Citing a desire to meet the city’s outlined vision for development of Roswell Road and the City Center area, the Sandy Springs City Council on Jan. 6 enacted a 120-day moratorium on applications for new convenience stores.

The vote halts land use petitions and development permit applications for any convenience store on any parcel in Sandy Springs.

That action allows city staff to study “where we believe [convenience stores] would be appropriately located, and ensures that our zoning ordinance and development regulations are in sync with what we are trying to achieve in our Comprehensive Plan . . . as well as with the City Center Master Plan,” Community Development Director Angela Parker told the council.

The moratorium does not affect any applications that were submitted before the Jan. 6 vote.

The moratorium resolution defines convenience stores as establishments that offer a limited variety of groceries, household goods and personal care items along with a gas station.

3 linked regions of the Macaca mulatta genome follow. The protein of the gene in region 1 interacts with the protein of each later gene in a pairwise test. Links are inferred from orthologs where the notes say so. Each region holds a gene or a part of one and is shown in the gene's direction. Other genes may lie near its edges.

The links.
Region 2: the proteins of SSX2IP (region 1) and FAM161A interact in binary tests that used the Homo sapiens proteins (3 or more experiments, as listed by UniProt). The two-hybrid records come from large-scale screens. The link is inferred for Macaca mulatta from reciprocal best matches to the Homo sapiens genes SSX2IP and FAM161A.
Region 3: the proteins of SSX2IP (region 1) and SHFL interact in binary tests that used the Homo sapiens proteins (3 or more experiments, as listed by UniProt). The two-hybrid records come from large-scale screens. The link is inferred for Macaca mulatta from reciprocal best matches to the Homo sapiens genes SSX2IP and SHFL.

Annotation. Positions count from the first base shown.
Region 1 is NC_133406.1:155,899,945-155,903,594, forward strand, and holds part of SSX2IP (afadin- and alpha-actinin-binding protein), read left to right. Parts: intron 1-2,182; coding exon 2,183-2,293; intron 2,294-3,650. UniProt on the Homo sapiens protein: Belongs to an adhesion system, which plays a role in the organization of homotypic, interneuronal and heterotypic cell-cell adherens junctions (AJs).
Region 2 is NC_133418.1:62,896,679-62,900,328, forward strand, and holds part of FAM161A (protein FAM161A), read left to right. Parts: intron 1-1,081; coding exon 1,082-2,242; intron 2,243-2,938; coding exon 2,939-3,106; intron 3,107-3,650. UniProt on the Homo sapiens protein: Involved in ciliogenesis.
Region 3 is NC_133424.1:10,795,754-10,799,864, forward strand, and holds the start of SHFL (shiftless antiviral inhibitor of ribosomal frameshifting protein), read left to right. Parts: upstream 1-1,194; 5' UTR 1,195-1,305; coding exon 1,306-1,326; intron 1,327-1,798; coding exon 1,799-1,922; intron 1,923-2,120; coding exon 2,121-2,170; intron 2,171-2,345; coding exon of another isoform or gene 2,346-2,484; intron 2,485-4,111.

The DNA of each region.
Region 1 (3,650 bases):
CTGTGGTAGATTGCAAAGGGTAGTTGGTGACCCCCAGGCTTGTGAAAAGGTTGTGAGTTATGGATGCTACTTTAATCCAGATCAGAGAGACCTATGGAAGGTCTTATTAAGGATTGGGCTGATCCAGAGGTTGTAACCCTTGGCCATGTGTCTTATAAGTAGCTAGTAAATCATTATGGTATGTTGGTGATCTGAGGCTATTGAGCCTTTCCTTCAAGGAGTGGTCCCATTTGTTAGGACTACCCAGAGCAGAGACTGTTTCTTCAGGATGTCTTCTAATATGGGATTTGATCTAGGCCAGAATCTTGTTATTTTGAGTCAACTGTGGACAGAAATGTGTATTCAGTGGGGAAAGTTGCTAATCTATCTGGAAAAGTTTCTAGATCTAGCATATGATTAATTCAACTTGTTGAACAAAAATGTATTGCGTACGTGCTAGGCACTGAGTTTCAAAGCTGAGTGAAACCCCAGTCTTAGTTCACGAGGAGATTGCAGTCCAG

In response to a question from Councilman John Paulson, Parker said that the city is not looking to change what’s considered a convenience store, just stores’ future locations.

The resolution cites a recent increase in applications for development of convenience stores, and states that more convenience stores are not in line with the city’s planning initiatives. It also states that the city has a particular interest in redeveloping Roswell Road.

The Comprehensive Plan and the City Center Master plan call for more upscale, mixed-use developments on Roswell Road. The city’s Comprehensive Plan describes Roswell Road now as “one of the least desirable land use characteristics in Sandy Springs.” It says it can be fixed by combining transportation, land use and urban design principals.

Mayor Rusty Paul has called plans for the future City Center a “catalyst” for redeveloping Roswell Road.

This moratorium isn’t the first time the council has taken action to make sure development lines up with city plans.

On Sept. 2 the city approved changes to its zoning ordinance, following a moratorium on apartments, giving the council more power over apartment development.

The council voted to eliminate a clause that allowed apartment developers to obtain permits in commercially zoned districts. That action now forces developers interested in building apartments in those districts to appear before the council for a rezoning.